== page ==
Shame continues to be a haunting fearsome presence in my life. I have disclosed my CSA and self-destructive efforts to cope with it, to a number of people, written about it, even spoken about it in front of groups. I have always been well received, yet when I think about it, my first thought is always that people will be disgusted by me when they hear about it. My first feeling is always that of the boy I was, desperate to keep it all a secret. Unable to bear the idea of anyone knowing.

Now I can usually recognize those thoughts and feelings for what they are in fairly short order, move through them, and regain my rationality. But must I always go there to begin with?

Its part of what makes all this so exhausting. Constantly having to be vigilant about my thoughts, feelings, and actions. Always being on guard, just to be able to function in a job, family, and relationships. Never being able to just let myself go. And what if I did? What would that accomplish? A full blown panic attack in the middle of a staff meeting? A flashback while meeting with a client? More shame for me! I am fucked either way.

Sorry, this turned into something of a rant. Sometimes I'm just tired of holding it all together. But not holding it together is worse. Getting drunk, high, laid, none of it works anymore to take away the feelings. Guess I'll just have to feel them all. Every rotten stinking feeling.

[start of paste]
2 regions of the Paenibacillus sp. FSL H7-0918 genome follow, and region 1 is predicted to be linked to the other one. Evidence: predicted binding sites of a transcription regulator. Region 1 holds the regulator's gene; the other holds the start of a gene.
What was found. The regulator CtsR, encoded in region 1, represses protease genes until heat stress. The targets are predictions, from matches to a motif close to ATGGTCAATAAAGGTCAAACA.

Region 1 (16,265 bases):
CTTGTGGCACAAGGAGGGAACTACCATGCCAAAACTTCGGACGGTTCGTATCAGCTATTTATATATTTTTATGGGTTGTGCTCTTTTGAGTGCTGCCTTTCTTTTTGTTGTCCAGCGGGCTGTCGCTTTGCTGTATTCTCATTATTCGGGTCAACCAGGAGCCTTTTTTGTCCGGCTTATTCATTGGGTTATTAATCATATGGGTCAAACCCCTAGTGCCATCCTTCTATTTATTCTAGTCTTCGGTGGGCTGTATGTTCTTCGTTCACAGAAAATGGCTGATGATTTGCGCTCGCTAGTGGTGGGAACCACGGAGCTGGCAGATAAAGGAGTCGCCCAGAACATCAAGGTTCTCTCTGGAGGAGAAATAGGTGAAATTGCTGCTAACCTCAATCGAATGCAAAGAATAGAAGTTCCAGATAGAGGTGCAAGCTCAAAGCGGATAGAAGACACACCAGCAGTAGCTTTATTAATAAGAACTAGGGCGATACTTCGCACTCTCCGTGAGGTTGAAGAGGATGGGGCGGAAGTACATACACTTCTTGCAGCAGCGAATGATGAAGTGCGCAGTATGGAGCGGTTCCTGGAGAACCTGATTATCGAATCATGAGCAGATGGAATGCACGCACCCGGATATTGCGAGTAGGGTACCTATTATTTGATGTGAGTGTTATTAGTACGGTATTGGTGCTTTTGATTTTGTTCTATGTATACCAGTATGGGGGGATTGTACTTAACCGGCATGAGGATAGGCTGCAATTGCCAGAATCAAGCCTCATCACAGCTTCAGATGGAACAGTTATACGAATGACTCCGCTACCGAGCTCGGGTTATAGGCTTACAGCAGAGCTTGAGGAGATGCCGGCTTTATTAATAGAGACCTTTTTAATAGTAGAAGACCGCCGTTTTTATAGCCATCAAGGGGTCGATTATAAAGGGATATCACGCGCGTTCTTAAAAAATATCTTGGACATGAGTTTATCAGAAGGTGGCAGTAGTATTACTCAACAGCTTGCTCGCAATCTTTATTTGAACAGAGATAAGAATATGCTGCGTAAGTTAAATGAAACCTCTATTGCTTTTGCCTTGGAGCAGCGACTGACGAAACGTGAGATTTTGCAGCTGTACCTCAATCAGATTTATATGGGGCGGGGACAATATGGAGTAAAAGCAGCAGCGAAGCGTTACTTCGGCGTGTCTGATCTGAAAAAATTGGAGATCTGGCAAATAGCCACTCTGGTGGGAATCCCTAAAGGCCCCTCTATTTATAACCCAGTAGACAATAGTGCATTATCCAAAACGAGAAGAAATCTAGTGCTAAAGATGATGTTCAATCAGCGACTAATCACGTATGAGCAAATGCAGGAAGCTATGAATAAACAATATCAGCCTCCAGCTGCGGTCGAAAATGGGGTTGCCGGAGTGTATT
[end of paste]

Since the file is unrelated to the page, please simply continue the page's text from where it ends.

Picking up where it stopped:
Top
#463614 - 04/03/14 01:27 PM Re: Shame Revisited [Re: Jude]
don64 Offline
Member
MaleSurvivor

Registered: 10/09/13
Posts: 608
Loc: St. Croix, USVI
Hi Jude,

My experience is none of my numbing or avoidance efforts last for ever. I'm down to compulsive eating, ice cream maintenance therapy, and panic anxiety medication. I'm not trying to avoid feeling with any of these, however. I have to be very careful to manage how much I can deal with at one time. I'm 64 now, and just wore out on the ability to manage stress in my mid fifties. I could no longer work. Shaking and crying are under-appreciated in the work force. Since I was forced to see that the only thing I could do was stop and focus on myself, I've moved through a lot of stuff. And, a main one is to stop and rest as often as I need to. My experience is I DO have to feel "every rotten stinking feeling." But, I have to be very sensitive about how much I can manage. I choose to live to fight another day.

Sending you love and support,

Don
_________________________
Divine Law is not judgment or denial of self truths. Divine Law is honoring harmony that comes from a peaceful mind, an open heart, a true tongue, a light step, a forgiving nature, and a love of all living creatures. Jamie Sams & David Carson, Medicine Cards

Top
Page 2 of 3 < 1 2 3 >


Moderator:  ModTeam, TJ jeff 

I agree that my access and use of the MaleSurvivor discussion forums and chat room is subject to the terms of this Agreement. AND the sole discretion of MaleSurvivor.
I agree that my use of MaleSurvivor resources are AT-WILL, and that my posting privileges may be terminated at any time, and for any reason by MaleSurvivor.